I thank Ms Feehily for her attendance. In contrast to ten years ago, there are a lot of statutory bodies involved in supervising gardaí, namely, the Garda Síochána Ombudsman Commission, GSOC, the Garda Inspectorate and the Policing Authority. We also frequently have commissions of investigation, which have to be considered seriously, and reports under the Garda Síochána Act. In my view, of all the authorities I have mentioned the Policing Authority has the most potential and its statutory authority could become very powerful if developed in the right way. This would be to the benefit of An Garda Síochána.
Deputy Wallace referred to the O'Higgins report, the main message of which was the significant absence of management and supervision within An Garda Síochána. What can Ms Feehily do to try to improve management and supervision?
The power of the authority will be envied for the moulding role it can play in respect of the Garda Síochána through the power of recruitment, which it will get in due course. Is it the intention of the authority to hold competitions for recruitment to positions such as superintendent? Is it Ms Feehily's ambition to seek to offer those positions to people who are not within An Garda Síochána? I refer to police officers in different jurisdictions or graduates who might have a useful role to play. What will Ms Feehily do to encourage the young ambitious garda who wants to improve himself or herself by going onto third level education, as many do at present? How will his or her efforts be rewarded in terms of promotion?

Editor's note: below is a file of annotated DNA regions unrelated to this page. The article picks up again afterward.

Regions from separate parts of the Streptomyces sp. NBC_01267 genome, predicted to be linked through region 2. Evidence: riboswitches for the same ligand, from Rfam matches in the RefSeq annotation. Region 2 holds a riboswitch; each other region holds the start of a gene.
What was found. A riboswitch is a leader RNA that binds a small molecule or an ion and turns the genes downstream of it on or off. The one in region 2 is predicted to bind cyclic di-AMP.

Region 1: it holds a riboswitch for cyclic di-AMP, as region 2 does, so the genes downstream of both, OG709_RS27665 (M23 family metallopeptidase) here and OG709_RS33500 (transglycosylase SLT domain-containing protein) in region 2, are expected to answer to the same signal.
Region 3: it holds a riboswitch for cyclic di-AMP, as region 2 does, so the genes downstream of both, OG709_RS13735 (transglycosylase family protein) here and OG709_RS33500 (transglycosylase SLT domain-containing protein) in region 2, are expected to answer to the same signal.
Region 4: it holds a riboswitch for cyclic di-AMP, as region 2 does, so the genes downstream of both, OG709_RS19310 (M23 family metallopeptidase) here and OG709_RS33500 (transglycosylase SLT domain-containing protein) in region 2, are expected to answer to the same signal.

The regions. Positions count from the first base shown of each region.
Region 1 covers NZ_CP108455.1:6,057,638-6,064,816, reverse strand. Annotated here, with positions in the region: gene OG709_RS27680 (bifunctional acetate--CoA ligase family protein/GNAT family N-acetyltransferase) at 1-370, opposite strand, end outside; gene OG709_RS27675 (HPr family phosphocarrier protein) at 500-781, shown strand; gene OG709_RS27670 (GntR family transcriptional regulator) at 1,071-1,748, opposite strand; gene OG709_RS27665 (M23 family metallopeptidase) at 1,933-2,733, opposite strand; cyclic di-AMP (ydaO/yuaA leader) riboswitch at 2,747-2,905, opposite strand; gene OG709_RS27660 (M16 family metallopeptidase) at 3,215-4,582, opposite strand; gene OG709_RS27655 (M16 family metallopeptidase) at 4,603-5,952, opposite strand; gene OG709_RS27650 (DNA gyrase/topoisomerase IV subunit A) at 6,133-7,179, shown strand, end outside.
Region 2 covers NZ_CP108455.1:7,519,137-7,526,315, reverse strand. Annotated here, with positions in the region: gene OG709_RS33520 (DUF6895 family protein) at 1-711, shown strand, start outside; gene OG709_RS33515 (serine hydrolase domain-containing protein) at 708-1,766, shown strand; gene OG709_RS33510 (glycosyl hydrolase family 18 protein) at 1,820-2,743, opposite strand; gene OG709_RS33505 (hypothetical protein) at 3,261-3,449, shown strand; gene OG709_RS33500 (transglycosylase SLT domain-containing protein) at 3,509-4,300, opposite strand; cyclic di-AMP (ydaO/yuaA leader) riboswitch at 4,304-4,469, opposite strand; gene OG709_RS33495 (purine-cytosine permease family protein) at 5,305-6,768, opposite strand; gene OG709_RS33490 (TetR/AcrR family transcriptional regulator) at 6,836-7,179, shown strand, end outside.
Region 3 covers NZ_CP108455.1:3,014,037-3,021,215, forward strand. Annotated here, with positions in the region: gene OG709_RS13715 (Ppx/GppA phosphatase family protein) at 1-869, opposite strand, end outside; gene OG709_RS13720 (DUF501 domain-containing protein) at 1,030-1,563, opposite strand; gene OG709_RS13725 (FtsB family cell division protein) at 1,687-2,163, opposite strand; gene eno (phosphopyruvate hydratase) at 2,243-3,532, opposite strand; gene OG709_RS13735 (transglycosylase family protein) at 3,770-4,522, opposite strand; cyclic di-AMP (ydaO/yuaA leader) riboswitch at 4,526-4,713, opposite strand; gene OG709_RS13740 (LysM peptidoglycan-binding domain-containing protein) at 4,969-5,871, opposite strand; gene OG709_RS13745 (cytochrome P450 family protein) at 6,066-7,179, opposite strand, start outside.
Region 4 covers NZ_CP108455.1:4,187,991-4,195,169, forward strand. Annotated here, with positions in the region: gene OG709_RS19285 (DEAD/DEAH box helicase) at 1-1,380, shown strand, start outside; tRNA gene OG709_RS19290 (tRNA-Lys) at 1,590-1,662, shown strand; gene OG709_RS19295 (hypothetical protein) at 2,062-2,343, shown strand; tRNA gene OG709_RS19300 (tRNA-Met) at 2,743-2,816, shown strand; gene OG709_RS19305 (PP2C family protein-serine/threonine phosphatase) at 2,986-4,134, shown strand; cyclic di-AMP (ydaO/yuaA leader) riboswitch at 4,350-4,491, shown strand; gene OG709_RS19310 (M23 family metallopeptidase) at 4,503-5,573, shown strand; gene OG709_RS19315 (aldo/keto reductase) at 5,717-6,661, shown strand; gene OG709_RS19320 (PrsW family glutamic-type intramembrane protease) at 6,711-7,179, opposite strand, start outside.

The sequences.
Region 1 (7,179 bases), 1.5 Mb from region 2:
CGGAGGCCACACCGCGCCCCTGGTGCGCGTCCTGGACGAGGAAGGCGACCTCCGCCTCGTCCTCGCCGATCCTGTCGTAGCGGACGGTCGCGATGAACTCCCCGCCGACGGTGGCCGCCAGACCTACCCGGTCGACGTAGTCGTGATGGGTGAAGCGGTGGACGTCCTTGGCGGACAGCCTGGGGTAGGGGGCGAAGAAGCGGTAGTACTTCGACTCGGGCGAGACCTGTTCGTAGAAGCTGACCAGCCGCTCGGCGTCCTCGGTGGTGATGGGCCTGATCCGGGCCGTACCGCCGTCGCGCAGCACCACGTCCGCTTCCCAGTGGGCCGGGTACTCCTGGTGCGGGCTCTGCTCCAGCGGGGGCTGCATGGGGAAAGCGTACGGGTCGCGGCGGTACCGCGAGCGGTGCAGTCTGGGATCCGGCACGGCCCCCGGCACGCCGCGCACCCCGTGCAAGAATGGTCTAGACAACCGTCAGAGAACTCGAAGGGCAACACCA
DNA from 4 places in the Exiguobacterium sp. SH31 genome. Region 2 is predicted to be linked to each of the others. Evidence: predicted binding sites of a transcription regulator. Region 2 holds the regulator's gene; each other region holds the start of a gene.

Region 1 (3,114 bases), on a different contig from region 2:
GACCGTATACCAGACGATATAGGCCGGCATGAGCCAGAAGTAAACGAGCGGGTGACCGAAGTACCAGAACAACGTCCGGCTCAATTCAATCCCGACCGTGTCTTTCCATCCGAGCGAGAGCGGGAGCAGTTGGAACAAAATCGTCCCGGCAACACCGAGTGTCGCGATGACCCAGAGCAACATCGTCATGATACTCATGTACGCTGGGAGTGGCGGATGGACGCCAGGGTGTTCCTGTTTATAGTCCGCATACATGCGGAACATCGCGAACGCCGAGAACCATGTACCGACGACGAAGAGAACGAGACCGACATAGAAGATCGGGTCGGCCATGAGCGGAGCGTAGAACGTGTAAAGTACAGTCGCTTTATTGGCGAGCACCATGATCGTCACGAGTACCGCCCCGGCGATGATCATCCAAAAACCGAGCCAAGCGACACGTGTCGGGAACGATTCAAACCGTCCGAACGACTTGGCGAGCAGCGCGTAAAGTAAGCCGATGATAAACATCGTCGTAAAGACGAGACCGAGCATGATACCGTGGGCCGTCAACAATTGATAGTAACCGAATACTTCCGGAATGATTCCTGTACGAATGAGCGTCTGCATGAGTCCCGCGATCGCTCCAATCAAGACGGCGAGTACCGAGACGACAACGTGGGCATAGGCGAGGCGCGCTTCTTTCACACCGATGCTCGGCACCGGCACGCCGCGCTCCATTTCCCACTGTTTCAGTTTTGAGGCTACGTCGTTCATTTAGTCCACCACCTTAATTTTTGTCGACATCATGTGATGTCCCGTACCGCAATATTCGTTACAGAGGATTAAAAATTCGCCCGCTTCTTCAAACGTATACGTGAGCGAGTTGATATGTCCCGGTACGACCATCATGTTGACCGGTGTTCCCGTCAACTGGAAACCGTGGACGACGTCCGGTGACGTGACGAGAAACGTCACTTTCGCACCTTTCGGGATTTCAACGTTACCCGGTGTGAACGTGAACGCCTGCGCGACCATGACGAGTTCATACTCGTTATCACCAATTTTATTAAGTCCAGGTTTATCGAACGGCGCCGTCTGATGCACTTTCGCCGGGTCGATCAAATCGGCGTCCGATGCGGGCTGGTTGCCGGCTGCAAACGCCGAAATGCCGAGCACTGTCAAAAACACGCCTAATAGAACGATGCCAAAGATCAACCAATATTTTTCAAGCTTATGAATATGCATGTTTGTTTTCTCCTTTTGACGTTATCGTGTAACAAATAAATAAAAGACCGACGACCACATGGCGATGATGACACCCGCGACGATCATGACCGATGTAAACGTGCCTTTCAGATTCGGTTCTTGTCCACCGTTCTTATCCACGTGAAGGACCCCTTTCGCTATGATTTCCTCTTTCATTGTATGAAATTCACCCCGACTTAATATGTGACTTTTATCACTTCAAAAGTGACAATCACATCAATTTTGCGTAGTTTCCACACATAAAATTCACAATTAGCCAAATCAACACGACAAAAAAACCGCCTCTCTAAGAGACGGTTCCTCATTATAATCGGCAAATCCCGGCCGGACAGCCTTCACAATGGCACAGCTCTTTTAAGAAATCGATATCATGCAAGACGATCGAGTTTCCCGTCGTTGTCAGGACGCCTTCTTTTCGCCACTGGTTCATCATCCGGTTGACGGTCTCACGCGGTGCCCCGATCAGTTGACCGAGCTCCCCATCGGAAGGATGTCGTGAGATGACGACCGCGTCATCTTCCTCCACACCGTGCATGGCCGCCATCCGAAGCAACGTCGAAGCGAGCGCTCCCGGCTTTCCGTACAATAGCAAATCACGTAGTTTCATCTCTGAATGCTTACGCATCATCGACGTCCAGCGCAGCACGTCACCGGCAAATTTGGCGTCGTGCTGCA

Ms Josephine Feehily: